Patron Saint of the Warning Track

Pete Reiser took 1940s baseball by storm and had changed the sport by the end of the decade. His sophomore season saw him challenge for the National League MVP with a .343 batting average, aided by preternatural speed. Reiser is said to have been able to run to first base inside 3.2 seconds, much faster than today’s average of ~4.5 seconds and ahead of the 3.9 seconds needed to be counted among the best in the game. Mickey Mantle is said to have topped out with a 3.1 second dash from the left side of the plate, with Deion Sanders and Billy Hamilton both reaching in 3.3 seconds. Reiser used this speed often, legging out hits and stealing home as many as 7 times in a season.

This speed coupled with a need to always play the game with 110% effort led to a string metric ton of injuries. He was carried off the field by stretcher at least a dozen times in his brief career, four times more than the holder of second place (Nolan Ryan over 27 seasons). Reiser didn’t leave the field under his own power 1 out of every 79 games in which he appeared. His shoulder was injured in World War 2 and he played the entire 1946 season with it separated rather than take time out for surgery. A pitch to the head gave him a concussion in 1941, to which he would add another 7 through collisions with outfield walls. These head injuries went beyond just being knocked senseless. He fractured his skull in collisions on five occasions and was temporarily paralyzed in one incident. His scariest moment came when last rites were administered after he hit the wall while chasing down a fly ball (yes, he caught it).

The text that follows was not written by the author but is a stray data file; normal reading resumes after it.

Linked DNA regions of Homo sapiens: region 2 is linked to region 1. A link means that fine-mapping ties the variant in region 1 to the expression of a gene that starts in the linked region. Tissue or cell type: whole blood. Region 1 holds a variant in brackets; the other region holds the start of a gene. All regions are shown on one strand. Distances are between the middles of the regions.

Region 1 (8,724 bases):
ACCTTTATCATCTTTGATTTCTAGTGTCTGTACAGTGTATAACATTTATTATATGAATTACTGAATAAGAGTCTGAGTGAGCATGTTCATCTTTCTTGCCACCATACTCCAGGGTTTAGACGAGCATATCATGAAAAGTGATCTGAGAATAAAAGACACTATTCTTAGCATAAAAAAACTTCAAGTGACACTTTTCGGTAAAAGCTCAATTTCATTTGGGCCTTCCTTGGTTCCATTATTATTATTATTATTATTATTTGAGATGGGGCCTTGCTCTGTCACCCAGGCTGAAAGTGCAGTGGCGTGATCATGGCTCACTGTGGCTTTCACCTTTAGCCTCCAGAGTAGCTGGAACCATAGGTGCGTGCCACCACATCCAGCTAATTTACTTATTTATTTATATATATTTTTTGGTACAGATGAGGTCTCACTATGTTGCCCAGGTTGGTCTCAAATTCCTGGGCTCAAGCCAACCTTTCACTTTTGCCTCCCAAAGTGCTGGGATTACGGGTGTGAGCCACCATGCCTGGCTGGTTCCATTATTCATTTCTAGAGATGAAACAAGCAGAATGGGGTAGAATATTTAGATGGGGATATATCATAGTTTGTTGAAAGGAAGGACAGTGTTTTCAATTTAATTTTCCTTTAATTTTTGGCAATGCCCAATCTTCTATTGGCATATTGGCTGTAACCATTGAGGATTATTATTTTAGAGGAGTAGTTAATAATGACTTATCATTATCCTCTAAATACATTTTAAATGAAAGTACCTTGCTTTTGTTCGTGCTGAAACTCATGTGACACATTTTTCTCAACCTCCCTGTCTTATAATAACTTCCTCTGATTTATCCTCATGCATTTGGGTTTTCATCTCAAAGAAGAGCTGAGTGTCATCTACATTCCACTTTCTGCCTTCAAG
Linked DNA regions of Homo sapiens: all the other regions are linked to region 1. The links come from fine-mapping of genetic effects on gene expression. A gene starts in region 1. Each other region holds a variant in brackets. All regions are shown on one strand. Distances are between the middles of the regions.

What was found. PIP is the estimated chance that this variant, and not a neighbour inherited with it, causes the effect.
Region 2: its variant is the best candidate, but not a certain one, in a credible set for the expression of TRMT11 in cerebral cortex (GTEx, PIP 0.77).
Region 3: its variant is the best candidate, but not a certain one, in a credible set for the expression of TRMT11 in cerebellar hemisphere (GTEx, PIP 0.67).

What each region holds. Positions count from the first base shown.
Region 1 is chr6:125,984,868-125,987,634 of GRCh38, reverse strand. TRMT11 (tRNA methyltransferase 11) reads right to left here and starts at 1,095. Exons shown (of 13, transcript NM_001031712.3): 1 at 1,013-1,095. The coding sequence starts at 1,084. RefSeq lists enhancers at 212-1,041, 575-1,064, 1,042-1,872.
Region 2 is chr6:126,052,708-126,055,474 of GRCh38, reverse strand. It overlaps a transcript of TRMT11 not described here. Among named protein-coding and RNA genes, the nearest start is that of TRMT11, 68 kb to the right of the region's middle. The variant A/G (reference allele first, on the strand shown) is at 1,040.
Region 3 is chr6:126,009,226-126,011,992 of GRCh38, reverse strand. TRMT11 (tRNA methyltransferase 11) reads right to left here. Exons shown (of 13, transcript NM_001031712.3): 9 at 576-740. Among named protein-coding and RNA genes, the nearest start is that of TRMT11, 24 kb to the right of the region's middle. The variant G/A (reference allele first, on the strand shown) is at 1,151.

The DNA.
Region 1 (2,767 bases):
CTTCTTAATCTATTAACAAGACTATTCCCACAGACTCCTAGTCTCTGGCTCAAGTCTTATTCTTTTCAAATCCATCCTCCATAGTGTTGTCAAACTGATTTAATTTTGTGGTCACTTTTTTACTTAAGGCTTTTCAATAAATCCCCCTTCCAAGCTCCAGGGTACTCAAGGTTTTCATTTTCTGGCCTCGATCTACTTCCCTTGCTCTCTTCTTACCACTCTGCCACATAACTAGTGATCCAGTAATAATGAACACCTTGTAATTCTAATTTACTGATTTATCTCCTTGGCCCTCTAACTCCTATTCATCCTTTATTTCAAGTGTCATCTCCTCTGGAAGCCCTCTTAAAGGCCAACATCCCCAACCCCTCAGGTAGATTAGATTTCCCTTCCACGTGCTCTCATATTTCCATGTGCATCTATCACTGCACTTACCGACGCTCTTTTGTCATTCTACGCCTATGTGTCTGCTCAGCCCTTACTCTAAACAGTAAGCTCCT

At this point it was becoming apparent that Reiser was fast approaching a day when he wouldn’t wake up from an up-close inspection of the outfield wall. The concrete walls of Ebbets Field were covered with padding to absorb his impact. Major League Baseball followed up with its own rule in 1949, mandating all stadiums install warning tracks to provide fielders with advance notice of approaching walls.

There is a really good documentary about Reiser posted to YouTube.

1952 Topps #189 Pete Reiser

This would be Reiser’s final baseball card. The biographical text on the back leads off with a mention of his frequent injuries. He is pictured with the Cleveland Indians, a team for which he would only appear in a few dozen games before seeing his career close out in July. The Topps’ artists added a fairly unconvincing Cleveland cap to Reiser’s picture.

Bernard Malamud’s classic baseball novel The Natural includes a character partially modeled after Reiser’s exploits. Bump Bailey is an outfielder who realizes his place in the lineup is threatened by the emergence of Roy Hobbs. Fearing for his job, he begins to play with no regard for personal safety and is killed when he runs headfirst through an outfield fence. The card itself is counted among the 1952 set’s commons, but Reiser’s story and its “what-if” nature make it more than a common to me.